Seven hundred and fifty‐three observations were collected on 25 adolescents at random times during an average week. The observations consisted of self‐reports completed in response to an electronic pager. The study was aimed at the question: What is the experience of time alone like for adolescents? The results suggest a complex but consistent relationship: while aloneness is generally a negative experience, those adolescents who spend a moderate amount of time alone (about 30 percent of their waking time) tend to show better overall adjustment than adolescents who are either never alone or spend more than the optimal proportion of time alone. Alienation and average moods showed inverse linear or quadratic relationships with amount of time alone. These results are discussed in terms of the possible psycho‐social functions of aloneness at the adolescent stage of the life cycle.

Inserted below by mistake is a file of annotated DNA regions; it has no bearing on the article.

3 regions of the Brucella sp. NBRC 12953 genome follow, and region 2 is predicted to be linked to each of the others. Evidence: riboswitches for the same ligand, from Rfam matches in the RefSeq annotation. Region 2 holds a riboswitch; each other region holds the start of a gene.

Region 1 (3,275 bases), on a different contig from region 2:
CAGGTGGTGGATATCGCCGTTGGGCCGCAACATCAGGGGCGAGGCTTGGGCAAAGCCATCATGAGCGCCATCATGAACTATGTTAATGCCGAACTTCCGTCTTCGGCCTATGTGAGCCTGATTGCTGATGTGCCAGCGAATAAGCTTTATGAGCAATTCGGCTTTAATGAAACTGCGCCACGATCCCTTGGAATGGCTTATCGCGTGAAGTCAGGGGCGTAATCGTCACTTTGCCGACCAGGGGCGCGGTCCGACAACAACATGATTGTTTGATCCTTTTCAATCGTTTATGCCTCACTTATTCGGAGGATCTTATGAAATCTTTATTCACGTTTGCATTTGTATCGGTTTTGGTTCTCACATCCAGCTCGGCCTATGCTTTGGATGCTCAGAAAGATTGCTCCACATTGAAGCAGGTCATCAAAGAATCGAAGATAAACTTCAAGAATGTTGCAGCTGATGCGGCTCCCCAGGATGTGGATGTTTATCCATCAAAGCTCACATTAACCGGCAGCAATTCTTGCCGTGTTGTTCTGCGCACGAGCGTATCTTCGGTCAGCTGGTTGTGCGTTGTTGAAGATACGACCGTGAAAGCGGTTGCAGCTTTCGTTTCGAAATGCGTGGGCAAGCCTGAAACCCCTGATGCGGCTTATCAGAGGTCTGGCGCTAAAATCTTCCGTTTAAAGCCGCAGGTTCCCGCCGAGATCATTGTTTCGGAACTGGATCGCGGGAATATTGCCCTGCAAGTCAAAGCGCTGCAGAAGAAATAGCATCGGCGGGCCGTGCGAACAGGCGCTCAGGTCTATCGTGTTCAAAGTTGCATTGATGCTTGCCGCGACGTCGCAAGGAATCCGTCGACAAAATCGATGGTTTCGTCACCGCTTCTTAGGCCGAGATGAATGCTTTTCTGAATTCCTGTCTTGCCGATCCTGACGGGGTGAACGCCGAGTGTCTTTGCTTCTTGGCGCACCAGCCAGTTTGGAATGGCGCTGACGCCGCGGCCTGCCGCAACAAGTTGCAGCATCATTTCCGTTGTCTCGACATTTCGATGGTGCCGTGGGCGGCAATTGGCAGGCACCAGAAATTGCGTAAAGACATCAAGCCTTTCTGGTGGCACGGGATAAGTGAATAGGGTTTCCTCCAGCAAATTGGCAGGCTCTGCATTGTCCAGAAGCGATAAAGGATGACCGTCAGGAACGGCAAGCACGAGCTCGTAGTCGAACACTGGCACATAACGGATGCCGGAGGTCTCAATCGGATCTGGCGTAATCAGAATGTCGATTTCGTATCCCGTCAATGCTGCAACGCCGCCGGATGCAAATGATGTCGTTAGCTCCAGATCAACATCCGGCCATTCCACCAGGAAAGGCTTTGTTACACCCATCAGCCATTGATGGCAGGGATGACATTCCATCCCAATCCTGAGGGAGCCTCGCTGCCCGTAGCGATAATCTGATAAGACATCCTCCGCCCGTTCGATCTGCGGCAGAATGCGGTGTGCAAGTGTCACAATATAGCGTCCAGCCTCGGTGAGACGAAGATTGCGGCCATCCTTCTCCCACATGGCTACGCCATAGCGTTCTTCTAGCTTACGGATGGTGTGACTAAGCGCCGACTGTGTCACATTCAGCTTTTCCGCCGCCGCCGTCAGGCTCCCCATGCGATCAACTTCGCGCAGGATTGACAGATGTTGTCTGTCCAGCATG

|Original language||English (US)|
|Number of pages||17|
|Journal||Journal of Personality|
|State||Published - Dec 1978|
ASJC Scopus subject areas
- Social Psychology